Other and further objects of the invention are those inherent and apparent in the apparatus as described, pictured and claimed.
To the accomplishment of the foregoing and related ends, this invention then comprises the features hereinafter fully described and particularly pointed out in the claims, the following description setting forth in detail certain illustrative embodiments of the invention, these being indicative, however, of but a few of the various ways in which the principles of the invention may be employed.
The invention will be described with reference to the 3,245,860 Patented Apr. 12, 1966 drawings in which corresponding numerals refer to the same parts and in which:
FIGURE 1 is a side elevation of the entire device with hidden elements illustrated with broken lines;
FIGURE 2 is an isometric illustration of Wires that have been taped with the mechanism of the invention;
FIGURE 3 is a sectional view of the driving mechanism taken on the line 33 of FIGURE 1 but drawn to a substantially larger scale than FIGURE 1;
FIGURE 4 is a vertical section of the taping cartridge taken on the line 44 of FIGURE 3; the scale is that of FIGURE 3, and broken lines illustrate hidden parts;
FIGURE 5 is a fragmentary representation of the tape applying means with the object shown in FIGURE 4 having been advanced into the tape applying means in order to have tape applied thereto; the scale is that of FIGURE 3;
FIGURE 6 is a vertical section taken at right angles to the vertical section of FIGURE 4 and taken on the line 6-6 of FIGURE 4 but with the mechanism positioned as illustrated in FIGURE 7; broken lines illustrate hidden parts; the scale is that of FIGURE 3;
FIGURE 7 is a fragmentary view of a portion of the mechanism illustrated in FIGURE 4 and drawn to that scale but having been driven to a different relative position of the parts; and
FIGURE 8 is a section taken on the line 88 of FIGURE 7.
Turning first to FIGURE 1 of the drawings, a conventional motor 10 supplied with an ordinary pistol grip 11 provides both motive power and one means of supporting the device when in use. The armature 12 of motor 10 is connected to a motor shaft 14 which extends into the housing 15 of the drive mechanism of the device. The arrangement of the entire drive mechanism will be discussed in detail in connection with FIGURE 3.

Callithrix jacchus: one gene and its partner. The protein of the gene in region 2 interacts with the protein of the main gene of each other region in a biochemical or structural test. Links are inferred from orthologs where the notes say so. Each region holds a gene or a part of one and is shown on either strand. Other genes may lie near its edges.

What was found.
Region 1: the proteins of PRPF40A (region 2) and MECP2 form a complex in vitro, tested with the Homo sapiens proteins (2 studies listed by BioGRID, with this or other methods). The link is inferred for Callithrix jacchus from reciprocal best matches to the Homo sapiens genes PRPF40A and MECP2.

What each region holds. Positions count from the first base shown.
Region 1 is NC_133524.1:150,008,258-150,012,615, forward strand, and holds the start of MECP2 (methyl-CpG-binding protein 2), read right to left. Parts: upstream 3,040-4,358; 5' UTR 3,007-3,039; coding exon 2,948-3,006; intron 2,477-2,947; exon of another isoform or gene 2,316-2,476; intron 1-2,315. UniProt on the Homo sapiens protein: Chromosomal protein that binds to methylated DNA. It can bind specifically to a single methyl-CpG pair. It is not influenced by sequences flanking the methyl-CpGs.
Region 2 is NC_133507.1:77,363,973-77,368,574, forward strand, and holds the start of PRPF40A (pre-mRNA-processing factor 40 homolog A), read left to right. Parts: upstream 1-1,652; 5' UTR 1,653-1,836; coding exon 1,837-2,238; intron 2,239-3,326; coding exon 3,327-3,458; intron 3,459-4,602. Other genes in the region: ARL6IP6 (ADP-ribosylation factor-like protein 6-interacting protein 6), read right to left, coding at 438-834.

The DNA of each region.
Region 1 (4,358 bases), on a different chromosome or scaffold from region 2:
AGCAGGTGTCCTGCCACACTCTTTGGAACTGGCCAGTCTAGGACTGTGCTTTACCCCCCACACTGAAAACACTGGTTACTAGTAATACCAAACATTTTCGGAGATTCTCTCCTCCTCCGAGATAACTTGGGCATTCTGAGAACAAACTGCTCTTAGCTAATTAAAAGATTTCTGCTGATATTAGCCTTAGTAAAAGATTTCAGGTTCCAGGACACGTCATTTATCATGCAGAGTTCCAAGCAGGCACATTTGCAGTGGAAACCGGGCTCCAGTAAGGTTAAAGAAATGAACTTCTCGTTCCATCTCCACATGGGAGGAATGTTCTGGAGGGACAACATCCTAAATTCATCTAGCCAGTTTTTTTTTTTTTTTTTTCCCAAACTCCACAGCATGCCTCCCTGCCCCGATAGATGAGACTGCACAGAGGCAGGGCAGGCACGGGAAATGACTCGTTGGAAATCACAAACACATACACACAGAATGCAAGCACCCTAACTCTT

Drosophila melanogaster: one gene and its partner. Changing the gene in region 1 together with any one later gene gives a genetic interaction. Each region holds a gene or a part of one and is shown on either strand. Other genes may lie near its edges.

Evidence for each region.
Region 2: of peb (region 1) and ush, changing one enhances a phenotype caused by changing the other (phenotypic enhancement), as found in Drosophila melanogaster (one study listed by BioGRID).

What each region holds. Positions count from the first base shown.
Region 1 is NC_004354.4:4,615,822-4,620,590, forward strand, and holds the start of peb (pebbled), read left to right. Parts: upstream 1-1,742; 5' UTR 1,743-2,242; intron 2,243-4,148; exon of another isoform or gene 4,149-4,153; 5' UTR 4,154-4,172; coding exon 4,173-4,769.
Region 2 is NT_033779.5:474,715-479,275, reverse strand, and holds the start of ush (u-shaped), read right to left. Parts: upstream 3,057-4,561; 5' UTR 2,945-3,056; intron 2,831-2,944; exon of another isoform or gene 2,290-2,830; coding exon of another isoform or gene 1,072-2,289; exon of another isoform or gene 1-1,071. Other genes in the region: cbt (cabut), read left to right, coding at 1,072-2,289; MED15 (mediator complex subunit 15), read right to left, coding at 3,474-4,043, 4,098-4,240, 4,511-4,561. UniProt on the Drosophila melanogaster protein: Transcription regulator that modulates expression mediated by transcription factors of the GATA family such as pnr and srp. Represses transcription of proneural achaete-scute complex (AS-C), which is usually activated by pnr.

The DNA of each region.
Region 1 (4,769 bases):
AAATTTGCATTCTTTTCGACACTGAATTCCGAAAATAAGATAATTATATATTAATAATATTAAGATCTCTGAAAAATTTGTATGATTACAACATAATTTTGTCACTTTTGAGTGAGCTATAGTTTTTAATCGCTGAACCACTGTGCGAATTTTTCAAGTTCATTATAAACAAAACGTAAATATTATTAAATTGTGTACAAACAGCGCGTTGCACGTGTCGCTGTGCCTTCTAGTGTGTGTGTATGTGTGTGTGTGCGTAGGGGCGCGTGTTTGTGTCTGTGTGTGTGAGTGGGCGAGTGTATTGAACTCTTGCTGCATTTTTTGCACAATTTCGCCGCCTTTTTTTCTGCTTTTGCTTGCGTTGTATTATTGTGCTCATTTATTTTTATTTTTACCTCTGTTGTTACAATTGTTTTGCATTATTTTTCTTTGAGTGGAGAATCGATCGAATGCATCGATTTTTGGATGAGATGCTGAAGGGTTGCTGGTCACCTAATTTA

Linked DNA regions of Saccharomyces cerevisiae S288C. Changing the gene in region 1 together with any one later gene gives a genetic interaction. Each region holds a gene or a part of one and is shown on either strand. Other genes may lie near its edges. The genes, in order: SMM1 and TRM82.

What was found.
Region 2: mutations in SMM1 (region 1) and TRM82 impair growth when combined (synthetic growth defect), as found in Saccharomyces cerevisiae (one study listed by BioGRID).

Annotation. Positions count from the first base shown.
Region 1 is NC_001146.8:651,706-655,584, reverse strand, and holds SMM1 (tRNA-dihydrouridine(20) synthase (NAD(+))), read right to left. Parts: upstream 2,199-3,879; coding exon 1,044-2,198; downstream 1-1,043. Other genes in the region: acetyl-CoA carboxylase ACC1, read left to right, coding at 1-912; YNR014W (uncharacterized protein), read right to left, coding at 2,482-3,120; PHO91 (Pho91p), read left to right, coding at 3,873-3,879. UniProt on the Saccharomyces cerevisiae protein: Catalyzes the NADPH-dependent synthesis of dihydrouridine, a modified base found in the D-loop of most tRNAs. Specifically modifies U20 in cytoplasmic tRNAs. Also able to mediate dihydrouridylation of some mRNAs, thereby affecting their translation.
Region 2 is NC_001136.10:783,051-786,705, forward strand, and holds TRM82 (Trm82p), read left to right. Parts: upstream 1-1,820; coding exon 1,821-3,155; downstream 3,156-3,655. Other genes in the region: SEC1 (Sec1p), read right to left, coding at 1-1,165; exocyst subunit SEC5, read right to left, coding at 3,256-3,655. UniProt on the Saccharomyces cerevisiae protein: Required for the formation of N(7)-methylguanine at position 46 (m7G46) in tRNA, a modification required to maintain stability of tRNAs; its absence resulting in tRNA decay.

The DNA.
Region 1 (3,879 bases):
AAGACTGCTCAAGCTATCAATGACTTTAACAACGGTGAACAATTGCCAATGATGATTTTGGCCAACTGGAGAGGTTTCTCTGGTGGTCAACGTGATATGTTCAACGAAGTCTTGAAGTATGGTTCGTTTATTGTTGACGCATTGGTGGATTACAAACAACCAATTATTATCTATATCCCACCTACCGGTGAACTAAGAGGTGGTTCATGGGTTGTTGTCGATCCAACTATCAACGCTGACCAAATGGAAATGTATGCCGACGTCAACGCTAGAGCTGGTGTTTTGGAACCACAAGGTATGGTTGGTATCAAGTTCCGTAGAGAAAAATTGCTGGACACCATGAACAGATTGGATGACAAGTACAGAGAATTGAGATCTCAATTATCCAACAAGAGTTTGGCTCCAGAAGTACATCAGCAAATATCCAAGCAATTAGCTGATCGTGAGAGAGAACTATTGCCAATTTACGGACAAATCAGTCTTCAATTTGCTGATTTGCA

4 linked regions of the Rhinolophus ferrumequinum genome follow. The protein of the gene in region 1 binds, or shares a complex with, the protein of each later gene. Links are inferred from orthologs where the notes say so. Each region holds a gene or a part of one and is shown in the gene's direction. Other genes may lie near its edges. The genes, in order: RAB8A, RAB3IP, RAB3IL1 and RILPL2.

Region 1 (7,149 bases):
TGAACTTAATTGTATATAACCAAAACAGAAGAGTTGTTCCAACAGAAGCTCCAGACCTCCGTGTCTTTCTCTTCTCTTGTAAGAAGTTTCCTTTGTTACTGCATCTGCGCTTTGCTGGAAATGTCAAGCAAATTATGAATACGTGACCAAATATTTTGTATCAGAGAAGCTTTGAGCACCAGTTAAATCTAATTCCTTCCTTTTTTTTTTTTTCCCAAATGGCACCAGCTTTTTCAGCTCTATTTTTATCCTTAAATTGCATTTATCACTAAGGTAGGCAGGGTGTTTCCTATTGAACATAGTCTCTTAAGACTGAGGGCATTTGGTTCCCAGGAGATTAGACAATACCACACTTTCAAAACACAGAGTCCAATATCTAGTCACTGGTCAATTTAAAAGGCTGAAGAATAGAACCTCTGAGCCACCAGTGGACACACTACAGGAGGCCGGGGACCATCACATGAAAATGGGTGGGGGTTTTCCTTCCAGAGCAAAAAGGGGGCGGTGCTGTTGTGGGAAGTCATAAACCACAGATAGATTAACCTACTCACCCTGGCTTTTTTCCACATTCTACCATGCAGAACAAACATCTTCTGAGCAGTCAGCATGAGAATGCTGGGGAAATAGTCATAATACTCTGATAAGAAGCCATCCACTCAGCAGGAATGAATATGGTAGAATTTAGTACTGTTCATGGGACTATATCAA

Housing 15 also provides a means for attaching the bracket 16 thereto which is a suitable means for supporting in operable position a roll of tape 17 from which a single layer of tape 18 may be withdrawn and directed into the taping cartridge 19. The taping cartridge is also secured to the housing by suitable means that permits it to be released therefrom. A suitable manner of doing this is seen in FIGURE 1 where the dowel pins 20 position the cartridge with respect to housing 15 and the screw 21 holds the cartridge and the dowel pins in close association with each other so that the dowel pins may effectively determine the relative positions of the cartridge and housing 15.
At 22 is seen the entrance to the tape applying portion of the device and the lower faces of a frame of cartridge 19 adjacent to the opening 22 may be pointed as at 24 in order to make it possible to slip it easily under wires or other objects to .be taped. Operation of the tape feeding and applying mechanism is controlled by a trigger 25 which is positioned traditionally with respect to the pistol grip 11. The method of operation of the device is to have motor :10 rotating constantly when the device is intended to be used and to use trigger 25 to control the starting and stopping of the tape metering and applying structure.